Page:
Planting Seed

By Ed Little

A Reading from Acts 13:1-12

1 Now in the church at Antioch there were prophets and teachers: Barnabas, Simeon who was called Niger, Lucius of Cyrene, Manaen a childhood friend of Herod the ruler, and Saul. 2 While they were worshiping the Lord and fasting, the Holy Spirit said, “Set apart for me Barnabas and Saul for the work to which I have called them.” 3 Then after fasting and praying they laid their hands on them and sent them off.

4 So, being sent out by the Holy Spirit, they went down to Seleucia, and from there they sailed to Cyprus. 5 When they arrived at Salamis, they proclaimed the word of God in the Jewish synagogues. And they had John also to assist them. 6 When they had gone through the whole island as far as Paphos, they met a certain magician, a Jewish false prophet, named Bar-Jesus. 7 He was with the proconsul, Sergius Paulus, an intelligent man who summoned Barnabas and Saul and wanted to hear the word of God. 8 But the magician Elymas (for that is the translation of his name) opposed them and tried to turn the proconsul away from the faith. 9 But Saul, also known as Paul, filled with the Holy Spirit, looked intently at him 10 and said, “You son of the devil, you enemy of all righteousness, full of all deceit and villainy, will you not stop making crooked the straight paths of the Lord? 11 And now listen — the hand of the Lord is against you, and you will be blind for a while, unable to see the sun.” Immediately mist and darkness came over him, and he fumbled about for someone to lead him by the hand. 12 When the proconsul saw what had happened, he believed, for he was astonished at the teaching about the Lord.


Is Canterbury Cathedral our “mother church”? Or Christ Church, Philadelphia? Or Rome,  or Jerusalem? Luke makes the case that our “mother church” is Antioch: it was from Antioch that, for the first time, Christian missionaries were intentionally dispatched. As today’s passage begins, prophets and teachers have assembled in Antioch, a diverse community of Jewish and Gentile Christians fasting and praying. “The Holy Spirit said, ‘Set apart for me Barnabas and Saul for the work to which I have called them.’ Then … they laid their hands on them and sent them off.” And off Barnabas and Saul went. First stop, Cyprus.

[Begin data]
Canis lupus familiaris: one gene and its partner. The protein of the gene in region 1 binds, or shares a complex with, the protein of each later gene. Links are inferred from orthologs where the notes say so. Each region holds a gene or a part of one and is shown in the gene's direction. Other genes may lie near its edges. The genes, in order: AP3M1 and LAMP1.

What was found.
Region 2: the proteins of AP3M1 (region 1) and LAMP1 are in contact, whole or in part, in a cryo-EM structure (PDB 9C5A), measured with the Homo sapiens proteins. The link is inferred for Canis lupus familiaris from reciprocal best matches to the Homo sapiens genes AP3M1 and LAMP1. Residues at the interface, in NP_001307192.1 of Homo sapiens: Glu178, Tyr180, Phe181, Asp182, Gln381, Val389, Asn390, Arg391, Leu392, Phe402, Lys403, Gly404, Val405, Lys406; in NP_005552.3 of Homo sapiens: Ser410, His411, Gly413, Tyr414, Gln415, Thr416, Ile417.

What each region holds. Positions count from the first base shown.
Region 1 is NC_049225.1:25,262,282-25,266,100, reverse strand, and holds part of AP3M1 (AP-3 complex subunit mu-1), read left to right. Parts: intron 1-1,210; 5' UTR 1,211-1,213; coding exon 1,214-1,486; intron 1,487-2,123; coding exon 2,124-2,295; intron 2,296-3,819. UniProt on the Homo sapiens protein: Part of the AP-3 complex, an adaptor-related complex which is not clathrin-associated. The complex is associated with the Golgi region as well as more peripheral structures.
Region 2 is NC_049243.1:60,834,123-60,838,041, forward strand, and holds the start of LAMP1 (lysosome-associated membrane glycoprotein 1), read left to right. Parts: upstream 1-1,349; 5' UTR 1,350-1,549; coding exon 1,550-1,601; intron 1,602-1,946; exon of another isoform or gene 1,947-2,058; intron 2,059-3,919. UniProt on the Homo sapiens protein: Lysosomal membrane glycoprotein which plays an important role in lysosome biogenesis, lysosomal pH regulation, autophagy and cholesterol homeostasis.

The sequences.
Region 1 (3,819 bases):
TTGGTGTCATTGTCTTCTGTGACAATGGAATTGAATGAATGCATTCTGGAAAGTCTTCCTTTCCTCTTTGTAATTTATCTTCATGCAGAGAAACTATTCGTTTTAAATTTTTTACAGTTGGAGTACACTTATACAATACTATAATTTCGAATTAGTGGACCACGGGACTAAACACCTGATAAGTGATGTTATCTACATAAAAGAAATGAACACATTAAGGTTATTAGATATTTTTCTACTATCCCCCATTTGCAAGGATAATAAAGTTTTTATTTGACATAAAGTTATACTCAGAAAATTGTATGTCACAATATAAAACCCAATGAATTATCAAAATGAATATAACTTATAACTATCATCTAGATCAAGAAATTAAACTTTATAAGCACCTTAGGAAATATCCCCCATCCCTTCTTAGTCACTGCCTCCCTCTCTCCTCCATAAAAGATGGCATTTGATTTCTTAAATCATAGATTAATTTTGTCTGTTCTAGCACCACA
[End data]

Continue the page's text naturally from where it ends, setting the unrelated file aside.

They had no idea that this moment would change the course of history. How could they? Their job was to light the fire; the Spirit’s job was to make it grow. Saul, Barnabas, and future companions would eventually travel from Cyprus to Asia Minor to Greece to Rome, the Gospel spreading in concentric circles until those “from every tribe and language and people and nation” (Rev. 5:9) would submit to the Lordship of Jesus Christ. And it all began in a prayer meeting in Antioch!

Saul and Barnabas’ ministry in Cyprus was not especially successful (at first). They preached in a few synagogues, confronted a false prophet, and won — as far as we can tell — only one convert, Sergius Paulus. But the pattern was set. The Church was to be outward-looking and outward-bound. “The Church exists primarily for the sake of those who are still outside it,” Archbishop William Temple is credited with saying. Antioch is the proof and the encouragement. With one act of obedience — with unimpressive results! — powerful Christian faith would eventually be woven deeply into the people and land of Cyprus, and beyond.

How can we be Antiochian Christians today? How is the Holy Spirit setting us apart for the work to which he has called us?

The Rt. Rev. Edward S. Little II was bishop of Northern Indiana for 16 years after serving parishes in Chicago, Los Angeles, and San Joaquin. He is the author of three books; most recently: The Heart of a Leader: St. Paul as Mentor, Model, and Encourager (2020).

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